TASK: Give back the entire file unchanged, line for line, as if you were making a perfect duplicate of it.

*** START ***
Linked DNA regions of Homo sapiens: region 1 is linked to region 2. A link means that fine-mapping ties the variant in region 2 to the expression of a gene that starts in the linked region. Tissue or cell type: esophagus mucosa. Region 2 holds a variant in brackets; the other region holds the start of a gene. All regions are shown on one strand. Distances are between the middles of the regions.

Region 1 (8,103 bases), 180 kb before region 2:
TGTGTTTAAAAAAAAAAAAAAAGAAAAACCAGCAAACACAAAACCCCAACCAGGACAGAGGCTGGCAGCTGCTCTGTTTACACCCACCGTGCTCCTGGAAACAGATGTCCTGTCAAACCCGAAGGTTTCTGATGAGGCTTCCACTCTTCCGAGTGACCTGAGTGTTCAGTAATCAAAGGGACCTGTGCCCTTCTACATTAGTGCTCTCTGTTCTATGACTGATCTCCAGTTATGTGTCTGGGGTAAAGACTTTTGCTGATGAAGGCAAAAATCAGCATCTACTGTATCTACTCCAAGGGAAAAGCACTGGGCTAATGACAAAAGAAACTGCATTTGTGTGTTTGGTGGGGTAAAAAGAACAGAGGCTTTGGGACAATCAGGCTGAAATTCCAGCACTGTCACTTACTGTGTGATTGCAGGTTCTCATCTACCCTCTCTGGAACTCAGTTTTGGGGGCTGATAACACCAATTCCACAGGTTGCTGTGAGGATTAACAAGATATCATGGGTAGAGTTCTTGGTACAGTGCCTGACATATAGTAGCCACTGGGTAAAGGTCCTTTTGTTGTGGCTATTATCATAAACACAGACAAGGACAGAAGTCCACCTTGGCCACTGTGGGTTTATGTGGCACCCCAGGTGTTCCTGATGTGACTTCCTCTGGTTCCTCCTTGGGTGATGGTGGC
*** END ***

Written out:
Linked DNA regions of Homo sapiens: region 1 is linked to region 2. A link means that fine-mapping ties the variant in region 2 to the expression of a gene that starts in the linked region. Tissue or cell type: esophagus mucosa. Region 2 holds a variant in brackets; the other region holds the start of a gene. All regions are shown on one strand. Distances are between the middles of the regions.

Region 1 (8,103 bases), 180 kb before region 2:
TGTGTTTAAAAAAAAAAAAAAAGAAAAACCAGCAAACACAAAACCCCAACCAGGACAGAGGCTGGCAGCTGCTCTGTTTACACCCACCGTGCTCCTGGAAACAGATGTCCTGTCAAACCCGAAGGTTTCTGATGAGGCTTCCACTCTTCCGAGTGACCTGAGTGTTCAGTAATCAAAGGGACCTGTGCCCTTCTACATTAGTGCTCTCTGTTCTATGACTGATCTCCAGTTATGTGTCTGGGGTAAAGACTTTTGCTGATGAAGGCAAAAATCAGCATCTACTGTATCTACTCCAAGGGAAAAGCACTGGGCTAATGACAAAAGAAACTGCATTTGTGTGTTTGGTGGGGTAAAAAGAACAGAGGCTTTGGGACAATCAGGCTGAAATTCCAGCACTGTCACTTACTGTGTGATTGCAGGTTCTCATCTACCCTCTCTGGAACTCAGTTTTGGGGGCTGATAACACCAATTCCACAGGTTGCTGTGAGGATTAACAAGATATCATGGGTAGAGTTCTTGGTACAGTGCCTGACATATAGTAGCCACTGGGTAAAGGTCCTTTTGTTGTGGCTATTATCATAAACACAGACAAGGACAGAAGTCCACCTTGGCCACTGTGGGTTTATGTGGCACCCCAGGTGTTCCTGATGTGACTTCCTCTGGTTCCTCCTTGGGTGATGGTGGC